Arnaud Loos


  • security

We now have a working pipeline starting with an alert being triggered at our endpoint, through escalating that alert into TheHive. Once we have an alert we can begin the process of case creation, task assignment, IoC enrichment, and ultimately case closure. Let’s walk through this process in more detail.

Creating Cases from Alerts

You should begin by navigating to Users in the Admin menu to create unique accounts for all Analysts.

Click on the Alerts button at the top of the page. Here you’ll see a list of unassigned alerts waiting to be picked up by any available Analyst. Select an alert by clicking the Preview and Import icon off to the right. Here you’ll be able to see the alert details, along with the list of extracted observables. A Similar Cases section will appear at the bottom if any observable in this case has been seen before. If the two alerts share a link then you can opt to add this alert to an existing case instead of generating a new one.

Similar cases

There is an Import alert as drop down in the bottom right, next to the Import button. This allows you to assign a case template that will be used for case creation. Templates contain lists of predetermined tasks that should be preformed on the alert, more on that below. For now we can create an empty case.

Finally, choose Yes, Import to turn the alert into a case that will be assigned to you.

Case Management

TheHive allows Analysts to work together to complete tasks and close cases. Tasks and cases both support assignment to clearly differentiate who is responsible for what, while allowing everyone to follow along through the live stream.

Access your cases by clicking on TheHive logo in the top left corner.

Cases have 3 tabs in the main window (Details, Tasks, and Observables) as well as a live stream on the right-hand side showing task and status updates from all analysts.

The Details page shows metadata related to the case such as tags, date, severity, related cases, a description, and TLP and PAP designations.

Observable tags

TLP is the Traffic Light Protocol which uses 4 color codes to indicate boundaries of how far outside the original group or recipient the information may be shared.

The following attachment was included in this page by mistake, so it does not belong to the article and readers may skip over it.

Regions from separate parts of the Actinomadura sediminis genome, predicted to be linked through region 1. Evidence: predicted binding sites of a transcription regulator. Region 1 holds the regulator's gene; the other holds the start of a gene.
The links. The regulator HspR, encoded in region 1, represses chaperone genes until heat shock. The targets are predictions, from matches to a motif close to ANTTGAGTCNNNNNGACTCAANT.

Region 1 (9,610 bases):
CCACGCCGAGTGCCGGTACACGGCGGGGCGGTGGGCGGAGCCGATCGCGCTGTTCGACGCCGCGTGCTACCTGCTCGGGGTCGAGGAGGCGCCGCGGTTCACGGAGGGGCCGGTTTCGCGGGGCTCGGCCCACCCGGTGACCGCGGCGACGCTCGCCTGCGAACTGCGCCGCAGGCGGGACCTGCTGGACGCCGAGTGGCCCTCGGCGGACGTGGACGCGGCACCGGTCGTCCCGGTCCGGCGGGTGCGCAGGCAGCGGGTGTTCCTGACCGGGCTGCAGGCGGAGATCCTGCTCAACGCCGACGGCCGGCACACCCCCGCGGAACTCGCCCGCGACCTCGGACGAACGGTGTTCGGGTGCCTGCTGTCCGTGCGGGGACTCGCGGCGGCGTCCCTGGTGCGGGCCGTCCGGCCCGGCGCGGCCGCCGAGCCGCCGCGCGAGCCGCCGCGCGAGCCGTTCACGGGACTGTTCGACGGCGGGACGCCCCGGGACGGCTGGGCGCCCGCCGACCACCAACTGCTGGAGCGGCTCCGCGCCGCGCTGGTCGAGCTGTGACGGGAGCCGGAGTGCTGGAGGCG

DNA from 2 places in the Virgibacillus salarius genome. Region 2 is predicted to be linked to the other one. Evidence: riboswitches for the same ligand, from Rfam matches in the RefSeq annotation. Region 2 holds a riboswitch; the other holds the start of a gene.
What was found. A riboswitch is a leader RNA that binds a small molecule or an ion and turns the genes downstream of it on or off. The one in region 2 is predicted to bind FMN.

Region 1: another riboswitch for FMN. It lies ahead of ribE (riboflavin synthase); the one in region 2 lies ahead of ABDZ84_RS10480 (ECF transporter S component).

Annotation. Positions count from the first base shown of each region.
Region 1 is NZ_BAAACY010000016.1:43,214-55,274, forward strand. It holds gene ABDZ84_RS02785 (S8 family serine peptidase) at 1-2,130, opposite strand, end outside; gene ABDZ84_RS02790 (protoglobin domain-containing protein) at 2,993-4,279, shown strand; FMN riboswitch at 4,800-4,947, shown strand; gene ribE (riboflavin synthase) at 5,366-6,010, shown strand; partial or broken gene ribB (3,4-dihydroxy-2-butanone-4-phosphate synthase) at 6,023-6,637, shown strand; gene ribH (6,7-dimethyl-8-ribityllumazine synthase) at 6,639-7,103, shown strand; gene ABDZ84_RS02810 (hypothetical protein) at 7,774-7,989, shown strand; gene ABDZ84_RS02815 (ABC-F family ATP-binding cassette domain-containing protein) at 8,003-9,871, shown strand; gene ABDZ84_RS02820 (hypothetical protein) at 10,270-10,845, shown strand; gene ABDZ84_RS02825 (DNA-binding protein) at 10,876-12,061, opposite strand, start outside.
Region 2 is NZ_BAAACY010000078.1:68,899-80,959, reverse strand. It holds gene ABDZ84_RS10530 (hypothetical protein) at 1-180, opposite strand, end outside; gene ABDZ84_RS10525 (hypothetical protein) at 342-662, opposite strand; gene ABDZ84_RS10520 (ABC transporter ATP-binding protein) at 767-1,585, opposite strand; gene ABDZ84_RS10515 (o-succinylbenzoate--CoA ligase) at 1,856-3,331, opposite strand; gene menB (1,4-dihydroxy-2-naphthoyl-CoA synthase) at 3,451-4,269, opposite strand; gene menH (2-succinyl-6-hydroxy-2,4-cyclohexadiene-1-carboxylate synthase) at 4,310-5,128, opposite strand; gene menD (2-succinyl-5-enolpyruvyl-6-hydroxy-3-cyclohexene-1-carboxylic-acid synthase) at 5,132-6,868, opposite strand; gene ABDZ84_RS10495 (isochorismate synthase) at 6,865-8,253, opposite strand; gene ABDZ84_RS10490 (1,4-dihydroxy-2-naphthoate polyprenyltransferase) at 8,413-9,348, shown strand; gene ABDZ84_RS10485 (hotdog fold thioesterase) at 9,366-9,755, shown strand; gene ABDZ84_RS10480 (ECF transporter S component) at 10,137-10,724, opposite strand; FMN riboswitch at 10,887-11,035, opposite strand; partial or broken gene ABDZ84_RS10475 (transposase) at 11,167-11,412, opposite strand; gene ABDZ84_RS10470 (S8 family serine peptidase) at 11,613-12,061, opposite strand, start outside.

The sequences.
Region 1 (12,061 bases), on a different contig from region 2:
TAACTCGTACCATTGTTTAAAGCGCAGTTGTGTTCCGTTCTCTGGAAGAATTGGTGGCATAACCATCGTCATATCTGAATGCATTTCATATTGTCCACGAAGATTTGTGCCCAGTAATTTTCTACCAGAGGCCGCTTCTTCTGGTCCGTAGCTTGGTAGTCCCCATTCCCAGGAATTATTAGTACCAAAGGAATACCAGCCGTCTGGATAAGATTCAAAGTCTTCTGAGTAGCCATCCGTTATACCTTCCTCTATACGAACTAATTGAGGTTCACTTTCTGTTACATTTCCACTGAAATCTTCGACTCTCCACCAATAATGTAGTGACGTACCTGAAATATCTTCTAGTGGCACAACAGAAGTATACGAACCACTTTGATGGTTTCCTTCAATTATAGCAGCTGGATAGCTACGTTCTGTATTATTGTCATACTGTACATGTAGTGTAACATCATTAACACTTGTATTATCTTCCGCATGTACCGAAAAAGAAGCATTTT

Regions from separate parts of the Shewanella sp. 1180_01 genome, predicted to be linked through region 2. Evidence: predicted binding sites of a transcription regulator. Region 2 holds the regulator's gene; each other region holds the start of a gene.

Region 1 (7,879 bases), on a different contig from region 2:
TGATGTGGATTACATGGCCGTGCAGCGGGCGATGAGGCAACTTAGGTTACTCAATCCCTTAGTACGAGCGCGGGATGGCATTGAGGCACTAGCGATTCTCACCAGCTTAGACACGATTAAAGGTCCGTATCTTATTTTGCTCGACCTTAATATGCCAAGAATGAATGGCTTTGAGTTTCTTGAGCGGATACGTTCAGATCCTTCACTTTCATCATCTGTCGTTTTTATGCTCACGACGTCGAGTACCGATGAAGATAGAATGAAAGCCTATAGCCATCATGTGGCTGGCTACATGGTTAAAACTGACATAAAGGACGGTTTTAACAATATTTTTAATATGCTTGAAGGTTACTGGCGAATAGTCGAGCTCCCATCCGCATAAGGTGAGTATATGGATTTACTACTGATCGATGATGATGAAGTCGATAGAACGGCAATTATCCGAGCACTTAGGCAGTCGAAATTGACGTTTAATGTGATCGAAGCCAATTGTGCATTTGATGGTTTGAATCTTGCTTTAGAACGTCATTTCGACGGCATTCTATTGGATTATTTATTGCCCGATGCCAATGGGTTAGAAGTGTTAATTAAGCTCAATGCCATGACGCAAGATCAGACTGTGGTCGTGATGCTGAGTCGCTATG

An example provided by TheHive website is: “For example, a file added as observable can be submitted to VirusTotal if the associated TLP is WHITE or GREEN. If it’s AMBER, its hash is computed and submitted to VT but not the file. If it’s RED, no VT lookup is done.”

PAP is the Permissible Actions Protocol which mimics the TLP but indicates to the analyst how they may use the IoC in investigating the alert. It dictates actions that may be taken with each IoC, such as active vs passive response.

The Tasks tab shows analyst defined tasks or those defined in an attached case template. Tasks should be used to track the actions taken to answer investigative questions. Tasks that you accept or which are auto-assigned to you show up in My Tasks at the top of the page. Tasks which have not yet been assigned are under Waiting Tasks.

The Observables tab shows all extracted observables and their type. The observable will have few if any tags until enrichment occurs. Click the observable value under Value/Filename (i.e. click on the IP or HTTP link) to open its details page. Here you’ll get additional metadata as well as links to other cases where the IoC is also present, and an Analysis section to run your Analyzers for enrichment.

After running the Analyzers return to the Observables tab. Your IoC should now include tags summarizing the results.

Observable tags

For more detailed results return to the IoC details page where the Analyzers are listed that you ran. Under Last Analysis click the date to view a more detailed report of the scan results.

Full Report

Case Templates

Under the Admin menu at the top select Case Templates.